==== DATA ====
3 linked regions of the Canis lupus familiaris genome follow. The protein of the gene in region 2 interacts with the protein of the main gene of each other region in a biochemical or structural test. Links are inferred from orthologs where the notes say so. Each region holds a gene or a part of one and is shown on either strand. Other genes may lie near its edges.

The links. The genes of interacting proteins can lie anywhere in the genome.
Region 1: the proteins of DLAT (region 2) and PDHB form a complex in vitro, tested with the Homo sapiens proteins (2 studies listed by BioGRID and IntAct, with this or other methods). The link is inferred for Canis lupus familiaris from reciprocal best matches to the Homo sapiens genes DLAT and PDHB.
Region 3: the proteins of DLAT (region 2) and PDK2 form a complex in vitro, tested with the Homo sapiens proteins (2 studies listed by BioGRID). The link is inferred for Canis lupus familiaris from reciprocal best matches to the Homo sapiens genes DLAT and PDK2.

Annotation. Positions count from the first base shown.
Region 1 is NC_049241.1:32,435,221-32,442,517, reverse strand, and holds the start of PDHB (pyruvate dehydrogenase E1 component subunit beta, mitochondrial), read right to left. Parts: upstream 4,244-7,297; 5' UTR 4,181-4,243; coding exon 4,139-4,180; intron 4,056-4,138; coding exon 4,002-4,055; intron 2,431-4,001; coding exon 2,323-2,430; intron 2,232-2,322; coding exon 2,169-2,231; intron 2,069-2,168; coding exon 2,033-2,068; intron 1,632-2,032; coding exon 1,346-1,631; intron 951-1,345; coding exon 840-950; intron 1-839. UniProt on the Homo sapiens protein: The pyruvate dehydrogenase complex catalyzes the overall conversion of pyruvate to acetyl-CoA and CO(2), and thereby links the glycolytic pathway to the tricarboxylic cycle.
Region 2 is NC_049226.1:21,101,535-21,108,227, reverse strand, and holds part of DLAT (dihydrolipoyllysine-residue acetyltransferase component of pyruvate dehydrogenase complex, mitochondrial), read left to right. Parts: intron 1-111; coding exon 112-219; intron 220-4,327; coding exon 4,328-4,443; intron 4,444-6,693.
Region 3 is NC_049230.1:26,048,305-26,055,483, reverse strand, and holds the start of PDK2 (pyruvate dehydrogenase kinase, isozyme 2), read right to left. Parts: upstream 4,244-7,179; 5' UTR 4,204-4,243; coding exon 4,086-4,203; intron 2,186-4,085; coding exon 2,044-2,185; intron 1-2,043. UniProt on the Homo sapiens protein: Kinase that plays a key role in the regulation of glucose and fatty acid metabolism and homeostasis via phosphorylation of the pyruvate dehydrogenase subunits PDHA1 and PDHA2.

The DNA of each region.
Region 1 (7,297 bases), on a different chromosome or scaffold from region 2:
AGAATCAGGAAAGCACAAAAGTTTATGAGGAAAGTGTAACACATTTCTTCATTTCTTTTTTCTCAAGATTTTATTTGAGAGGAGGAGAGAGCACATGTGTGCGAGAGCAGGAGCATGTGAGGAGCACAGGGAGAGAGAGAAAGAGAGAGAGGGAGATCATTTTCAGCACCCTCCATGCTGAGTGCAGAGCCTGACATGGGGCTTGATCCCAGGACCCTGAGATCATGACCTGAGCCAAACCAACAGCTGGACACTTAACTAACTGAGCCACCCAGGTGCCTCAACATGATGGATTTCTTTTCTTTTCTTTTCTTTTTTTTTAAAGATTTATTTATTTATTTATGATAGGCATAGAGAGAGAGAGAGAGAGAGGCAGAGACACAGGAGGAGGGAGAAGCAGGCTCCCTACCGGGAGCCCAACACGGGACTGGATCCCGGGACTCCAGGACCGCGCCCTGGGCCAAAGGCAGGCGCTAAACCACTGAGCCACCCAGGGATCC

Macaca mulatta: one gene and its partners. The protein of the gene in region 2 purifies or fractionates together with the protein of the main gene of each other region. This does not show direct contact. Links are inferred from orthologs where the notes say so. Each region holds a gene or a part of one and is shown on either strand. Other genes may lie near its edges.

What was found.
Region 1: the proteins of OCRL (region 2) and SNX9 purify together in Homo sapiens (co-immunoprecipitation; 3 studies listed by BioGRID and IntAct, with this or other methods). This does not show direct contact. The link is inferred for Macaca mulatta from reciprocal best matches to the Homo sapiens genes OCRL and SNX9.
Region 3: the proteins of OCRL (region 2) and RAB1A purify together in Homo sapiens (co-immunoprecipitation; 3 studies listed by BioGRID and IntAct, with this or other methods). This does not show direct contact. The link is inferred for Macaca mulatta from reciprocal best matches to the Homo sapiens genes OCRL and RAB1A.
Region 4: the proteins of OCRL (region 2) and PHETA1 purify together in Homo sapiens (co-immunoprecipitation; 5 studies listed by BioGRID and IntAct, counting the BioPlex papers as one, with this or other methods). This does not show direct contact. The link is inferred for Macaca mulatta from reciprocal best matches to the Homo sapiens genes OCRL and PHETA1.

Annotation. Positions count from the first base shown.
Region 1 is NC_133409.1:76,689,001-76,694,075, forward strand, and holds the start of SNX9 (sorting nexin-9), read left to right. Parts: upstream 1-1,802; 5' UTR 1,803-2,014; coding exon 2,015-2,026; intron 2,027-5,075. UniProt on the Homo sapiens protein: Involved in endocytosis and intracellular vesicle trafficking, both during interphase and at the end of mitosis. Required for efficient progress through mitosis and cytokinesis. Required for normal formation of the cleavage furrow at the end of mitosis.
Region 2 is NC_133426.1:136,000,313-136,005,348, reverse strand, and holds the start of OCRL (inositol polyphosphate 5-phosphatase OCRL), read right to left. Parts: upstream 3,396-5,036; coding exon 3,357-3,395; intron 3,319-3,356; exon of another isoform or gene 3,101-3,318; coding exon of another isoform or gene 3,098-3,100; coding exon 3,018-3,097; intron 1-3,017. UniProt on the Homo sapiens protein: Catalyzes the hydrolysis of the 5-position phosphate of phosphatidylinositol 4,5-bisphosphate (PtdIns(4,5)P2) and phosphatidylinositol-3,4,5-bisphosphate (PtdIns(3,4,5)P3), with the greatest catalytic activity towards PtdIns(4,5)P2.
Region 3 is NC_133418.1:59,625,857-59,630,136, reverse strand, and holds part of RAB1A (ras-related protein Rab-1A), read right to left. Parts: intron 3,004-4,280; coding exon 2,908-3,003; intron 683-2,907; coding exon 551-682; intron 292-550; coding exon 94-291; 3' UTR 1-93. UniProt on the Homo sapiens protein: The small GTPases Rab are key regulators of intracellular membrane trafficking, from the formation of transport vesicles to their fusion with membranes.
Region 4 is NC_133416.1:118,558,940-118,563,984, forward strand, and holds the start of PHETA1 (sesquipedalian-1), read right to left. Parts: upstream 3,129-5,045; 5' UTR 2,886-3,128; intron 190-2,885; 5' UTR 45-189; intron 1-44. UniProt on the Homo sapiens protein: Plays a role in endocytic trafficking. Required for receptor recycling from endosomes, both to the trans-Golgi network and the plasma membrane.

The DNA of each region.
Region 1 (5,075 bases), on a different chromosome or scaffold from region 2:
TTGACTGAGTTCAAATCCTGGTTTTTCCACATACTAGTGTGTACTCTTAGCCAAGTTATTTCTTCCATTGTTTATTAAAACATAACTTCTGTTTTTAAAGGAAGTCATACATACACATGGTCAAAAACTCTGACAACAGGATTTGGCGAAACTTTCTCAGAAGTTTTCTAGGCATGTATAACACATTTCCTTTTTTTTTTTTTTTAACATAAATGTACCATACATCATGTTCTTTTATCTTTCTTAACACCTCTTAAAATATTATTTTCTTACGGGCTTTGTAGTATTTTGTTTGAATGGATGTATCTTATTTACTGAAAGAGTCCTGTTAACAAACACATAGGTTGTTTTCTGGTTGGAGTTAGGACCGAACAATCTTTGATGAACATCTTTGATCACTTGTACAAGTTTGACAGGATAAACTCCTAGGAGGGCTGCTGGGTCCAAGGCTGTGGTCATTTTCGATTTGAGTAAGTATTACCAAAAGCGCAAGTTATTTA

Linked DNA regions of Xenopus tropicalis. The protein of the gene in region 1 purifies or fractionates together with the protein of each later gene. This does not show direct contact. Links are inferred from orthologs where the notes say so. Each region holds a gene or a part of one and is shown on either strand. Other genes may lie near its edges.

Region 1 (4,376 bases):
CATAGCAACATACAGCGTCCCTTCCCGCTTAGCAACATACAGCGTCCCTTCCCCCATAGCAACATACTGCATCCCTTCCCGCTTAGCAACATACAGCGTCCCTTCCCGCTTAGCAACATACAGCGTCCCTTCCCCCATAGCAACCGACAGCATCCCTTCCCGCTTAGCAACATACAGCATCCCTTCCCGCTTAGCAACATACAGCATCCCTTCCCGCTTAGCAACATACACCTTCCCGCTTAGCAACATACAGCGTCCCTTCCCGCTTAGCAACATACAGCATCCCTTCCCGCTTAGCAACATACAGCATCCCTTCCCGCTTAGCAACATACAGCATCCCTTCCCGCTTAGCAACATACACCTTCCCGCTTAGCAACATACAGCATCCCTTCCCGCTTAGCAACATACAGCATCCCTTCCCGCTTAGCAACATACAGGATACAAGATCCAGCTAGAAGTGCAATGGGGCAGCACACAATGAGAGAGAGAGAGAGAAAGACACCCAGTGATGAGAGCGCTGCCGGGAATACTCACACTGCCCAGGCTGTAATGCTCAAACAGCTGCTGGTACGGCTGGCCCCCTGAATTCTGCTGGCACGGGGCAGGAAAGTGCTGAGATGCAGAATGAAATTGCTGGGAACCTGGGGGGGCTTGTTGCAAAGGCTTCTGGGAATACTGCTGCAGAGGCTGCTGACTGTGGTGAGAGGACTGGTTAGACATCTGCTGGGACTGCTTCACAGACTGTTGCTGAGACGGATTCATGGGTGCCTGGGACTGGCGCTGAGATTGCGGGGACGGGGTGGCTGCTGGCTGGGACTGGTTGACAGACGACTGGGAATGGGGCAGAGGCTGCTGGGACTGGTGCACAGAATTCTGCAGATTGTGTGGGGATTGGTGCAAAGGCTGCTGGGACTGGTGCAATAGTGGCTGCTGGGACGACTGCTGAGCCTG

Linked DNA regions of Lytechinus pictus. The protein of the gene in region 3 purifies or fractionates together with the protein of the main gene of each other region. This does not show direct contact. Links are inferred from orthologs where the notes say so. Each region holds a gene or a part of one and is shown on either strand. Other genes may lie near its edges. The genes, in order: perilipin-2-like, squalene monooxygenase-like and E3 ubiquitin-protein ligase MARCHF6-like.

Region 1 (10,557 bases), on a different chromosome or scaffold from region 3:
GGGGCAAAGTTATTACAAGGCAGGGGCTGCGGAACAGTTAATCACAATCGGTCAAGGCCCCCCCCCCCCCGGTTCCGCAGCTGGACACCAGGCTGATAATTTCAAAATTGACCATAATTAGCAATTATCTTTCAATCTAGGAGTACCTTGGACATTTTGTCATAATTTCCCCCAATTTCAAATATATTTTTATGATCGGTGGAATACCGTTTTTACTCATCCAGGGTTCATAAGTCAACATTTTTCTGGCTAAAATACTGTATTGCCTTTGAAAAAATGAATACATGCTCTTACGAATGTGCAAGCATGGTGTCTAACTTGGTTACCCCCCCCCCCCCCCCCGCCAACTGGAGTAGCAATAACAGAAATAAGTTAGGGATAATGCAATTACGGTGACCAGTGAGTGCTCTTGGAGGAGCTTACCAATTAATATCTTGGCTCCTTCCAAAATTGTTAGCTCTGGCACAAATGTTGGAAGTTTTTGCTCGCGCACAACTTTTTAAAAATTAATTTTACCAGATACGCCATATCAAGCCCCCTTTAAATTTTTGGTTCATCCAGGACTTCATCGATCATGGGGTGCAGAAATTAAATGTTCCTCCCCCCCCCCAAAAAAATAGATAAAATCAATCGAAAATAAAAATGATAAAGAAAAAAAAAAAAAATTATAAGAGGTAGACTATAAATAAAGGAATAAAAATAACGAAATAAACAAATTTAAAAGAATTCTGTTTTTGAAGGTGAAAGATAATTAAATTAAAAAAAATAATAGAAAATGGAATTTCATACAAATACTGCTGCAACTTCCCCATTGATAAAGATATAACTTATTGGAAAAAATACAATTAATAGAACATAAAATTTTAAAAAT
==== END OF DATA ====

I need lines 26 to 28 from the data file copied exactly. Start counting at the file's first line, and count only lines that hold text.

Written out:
Region 1 (4,376 bases):
CATAGCAACATACAGCGTCCCTTCCCGCTTAGCAACATACAGCGTCCCTTCCCCCATAGCAACATACTGCATCCCTTCCCGCTTAGCAACATACAGCGTCCCTTCCCGCTTAGCAACATACAGCGTCCCTTCCCCCATAGCAACCGACAGCATCCCTTCCCGCTTAGCAACATACAGCATCCCTTCCCGCTTAGCAACATACAGCATCCCTTCCCGCTTAGCAACATACACCTTCCCGCTTAGCAACATACAGCGTCCCTTCCCGCTTAGCAACATACAGCATCCCTTCCCGCTTAGCAACATACAGCATCCCTTCCCGCTTAGCAACATACAGCATCCCTTCCCGCTTAGCAACATACACCTTCCCGCTTAGCAACATACAGCATCCCTTCCCGCTTAGCAACATACAGCATCCCTTCCCGCTTAGCAACATACAGGATACAAGATCCAGCTAGAAGTGCAATGGGGCAGCACACAATGAGAGAGAGAGAGAGAAAGACACCCAGTGATGAGAGCGCTGCCGGGAATACTCACACTGCCCAGGCTGTAATGCTCAAACAGCTGCTGGTACGGCTGGCCCCCTGAATTCTGCTGGCACGGGGCAGGAAAGTGCTGAGATGCAGAATGAAATTGCTGGGAACCTGGGGGGGCTTGTTGCAAAGGCTTCTGGGAATACTGCTGCAGAGGCTGCTGACTGTGGTGAGAGGACTGGTTAGACATCTGCTGGGACTGCTTCACAGACTGTTGCTGAGACGGATTCATGGGTGCCTGGGACTGGCGCTGAGATTGCGGGGACGGGGTGGCTGCTGGCTGGGACTGGTTGACAGACGACTGGGAATGGGGCAGAGGCTGCTGGGACTGGTGCACAGAATTCTGCAGATTGTGTGGGGATTGGTGCAAAGGCTGCTGGGACTGGTGCAATAGTGGCTGCTGGGACGACTGCTGAGCCTG

Linked DNA regions of Lytechinus pictus. The protein of the gene in region 3 purifies or fractionates together with the protein of the main gene of each other region. This does not show direct contact. Links are inferred from orthologs where the notes say so. Each region holds a gene or a part of one and is shown on either strand. Other genes may lie near its edges. The genes, in order: perilipin-2-like, squalene monooxygenase-like and E3 ubiquitin-protein ligase MARCHF6-like.